|Improve oversight of patient-assistance programs to require transparency.
Exclude the value of these discounts from commercial insurance out-of-pocket maximums.
Require programs to cover cost sharing for generic versions.
Data: Author’s analysis of House Oversight and Reform Committee’s reports on drug pricing.
What Should We Expect in the AbbVie Report and Hearing?
The House Oversight and Reform Committee’s work highlights several drug manufacturers’ anticompetitive behaviors and patent abuses that could be addressed through policy reforms. Patent gaming received significant attention in the 2020 reports and hearings.
The next hearing in the ongoing investigation will focus on AbbVie. The committee’s work will likely center on the company’s use of the patent system to protect brand monopolies. A patent is granted 20 years of protection based on the date the application was filed with the U.S. Patent and Trademark Office (PTO). There are certain protections when a potential patent owner files an application, as it informs competitors that the intellectual property is under review at PTO. The patent owner may be able to seek damages for infringement during the time the patent was under review.
A recent report by I-MAK, a nonprofit organization focused on research related to prescription drug patents, found that the medication Imbruvica has 165 patent applications with 88 granted to date; 58 percent are for different indications and formulations. These are known as secondary patents because they are not based on the drug’s active ingredient. Imbruvica’s extended monopoly means it is protected for 29 years, which will account for an estimated $41 billion in drug spending by private and public payers as a result of delayed biosimilar entry. Similarly, Humira, one of the best-selling drugs in the world, has 247 patent applications, which are delaying competition for 39 years and costing Medicare and Medicaid billions in additional spending because there are no lower-cost biosimilars on the market.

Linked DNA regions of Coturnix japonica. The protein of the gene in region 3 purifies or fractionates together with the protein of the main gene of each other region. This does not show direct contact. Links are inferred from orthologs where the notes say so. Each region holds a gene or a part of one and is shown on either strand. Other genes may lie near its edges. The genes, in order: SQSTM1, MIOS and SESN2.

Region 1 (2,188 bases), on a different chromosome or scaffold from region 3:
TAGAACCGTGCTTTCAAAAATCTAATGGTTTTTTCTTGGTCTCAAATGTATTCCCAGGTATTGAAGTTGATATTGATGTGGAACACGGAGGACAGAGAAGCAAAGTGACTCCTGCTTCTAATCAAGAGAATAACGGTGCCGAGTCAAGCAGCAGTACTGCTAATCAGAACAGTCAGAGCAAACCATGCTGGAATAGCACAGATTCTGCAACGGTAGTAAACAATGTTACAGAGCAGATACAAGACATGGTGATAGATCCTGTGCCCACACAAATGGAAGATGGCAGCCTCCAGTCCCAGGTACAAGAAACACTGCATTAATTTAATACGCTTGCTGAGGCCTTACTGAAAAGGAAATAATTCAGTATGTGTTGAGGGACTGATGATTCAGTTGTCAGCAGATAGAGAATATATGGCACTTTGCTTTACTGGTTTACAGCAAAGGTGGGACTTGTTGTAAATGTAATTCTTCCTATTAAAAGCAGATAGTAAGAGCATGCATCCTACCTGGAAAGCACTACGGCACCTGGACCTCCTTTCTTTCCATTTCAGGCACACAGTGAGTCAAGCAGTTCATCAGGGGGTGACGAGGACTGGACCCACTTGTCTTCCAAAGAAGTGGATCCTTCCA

Unlike the prior hearings, this one will focus exclusively on AbbVie — which produced two drugs that cost Medicare Part D nearly $7 billion in 2019 — as an example of how manufacturers block competition and use government programs to generate profits. Key themes will likely include the company’s activities to block competition, its high revenues generated from government programs, and policy options for patent reform.